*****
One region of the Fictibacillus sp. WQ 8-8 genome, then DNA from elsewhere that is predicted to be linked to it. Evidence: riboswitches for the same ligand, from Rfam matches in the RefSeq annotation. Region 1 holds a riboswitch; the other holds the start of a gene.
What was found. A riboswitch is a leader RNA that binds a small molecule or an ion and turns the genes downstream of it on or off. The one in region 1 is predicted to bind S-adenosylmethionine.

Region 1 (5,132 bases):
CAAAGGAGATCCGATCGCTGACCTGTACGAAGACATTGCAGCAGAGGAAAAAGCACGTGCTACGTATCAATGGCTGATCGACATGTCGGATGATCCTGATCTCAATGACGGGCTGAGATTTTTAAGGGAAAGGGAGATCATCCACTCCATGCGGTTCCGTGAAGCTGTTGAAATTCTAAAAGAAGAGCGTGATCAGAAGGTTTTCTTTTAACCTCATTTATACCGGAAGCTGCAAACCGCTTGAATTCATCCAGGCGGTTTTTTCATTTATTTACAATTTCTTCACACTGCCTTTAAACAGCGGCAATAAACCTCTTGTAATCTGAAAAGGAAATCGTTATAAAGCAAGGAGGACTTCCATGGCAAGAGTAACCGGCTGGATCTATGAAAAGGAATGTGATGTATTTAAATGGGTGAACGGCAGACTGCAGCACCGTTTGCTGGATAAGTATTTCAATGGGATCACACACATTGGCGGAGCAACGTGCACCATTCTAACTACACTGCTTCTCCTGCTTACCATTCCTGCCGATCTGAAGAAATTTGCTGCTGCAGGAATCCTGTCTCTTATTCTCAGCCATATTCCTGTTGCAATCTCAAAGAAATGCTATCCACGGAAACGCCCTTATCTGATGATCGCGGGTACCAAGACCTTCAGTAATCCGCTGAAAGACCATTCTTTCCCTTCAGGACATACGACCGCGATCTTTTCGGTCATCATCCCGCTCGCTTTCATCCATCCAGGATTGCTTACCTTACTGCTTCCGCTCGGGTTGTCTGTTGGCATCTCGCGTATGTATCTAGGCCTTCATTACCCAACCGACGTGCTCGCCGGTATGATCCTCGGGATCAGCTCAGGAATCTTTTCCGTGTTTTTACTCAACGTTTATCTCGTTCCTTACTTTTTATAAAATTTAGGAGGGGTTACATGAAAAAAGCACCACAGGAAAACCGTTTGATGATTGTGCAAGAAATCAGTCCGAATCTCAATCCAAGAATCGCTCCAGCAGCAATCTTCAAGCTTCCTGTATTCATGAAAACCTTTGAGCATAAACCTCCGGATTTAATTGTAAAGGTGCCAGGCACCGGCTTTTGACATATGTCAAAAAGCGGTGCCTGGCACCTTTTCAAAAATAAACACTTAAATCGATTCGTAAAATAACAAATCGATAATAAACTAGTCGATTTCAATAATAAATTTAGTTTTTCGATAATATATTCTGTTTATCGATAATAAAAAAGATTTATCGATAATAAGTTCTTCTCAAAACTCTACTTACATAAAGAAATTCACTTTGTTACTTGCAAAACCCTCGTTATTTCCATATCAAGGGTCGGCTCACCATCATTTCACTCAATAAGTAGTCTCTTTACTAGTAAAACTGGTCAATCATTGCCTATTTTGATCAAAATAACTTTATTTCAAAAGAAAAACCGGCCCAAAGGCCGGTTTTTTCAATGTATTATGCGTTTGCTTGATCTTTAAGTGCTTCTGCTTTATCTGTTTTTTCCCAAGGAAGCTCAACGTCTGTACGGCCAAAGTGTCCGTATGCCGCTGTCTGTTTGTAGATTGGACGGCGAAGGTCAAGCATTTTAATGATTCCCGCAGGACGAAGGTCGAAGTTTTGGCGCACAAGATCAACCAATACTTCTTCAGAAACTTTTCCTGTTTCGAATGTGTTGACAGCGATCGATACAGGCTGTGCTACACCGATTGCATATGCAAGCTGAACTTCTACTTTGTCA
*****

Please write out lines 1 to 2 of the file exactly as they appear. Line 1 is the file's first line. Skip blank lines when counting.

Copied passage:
One region of the Fictibacillus sp. WQ 8-8 genome, then DNA from elsewhere that is predicted to be linked to it. Evidence: riboswitches for the same ligand, from Rfam matches in the RefSeq annotation. Region 1 holds a riboswitch; the other holds the start of a gene.
What was found. A riboswitch is a leader RNA that binds a small molecule or an ion and turns the genes downstream of it on or off. The one in region 1 is predicted to bind S-adenosylmethionine.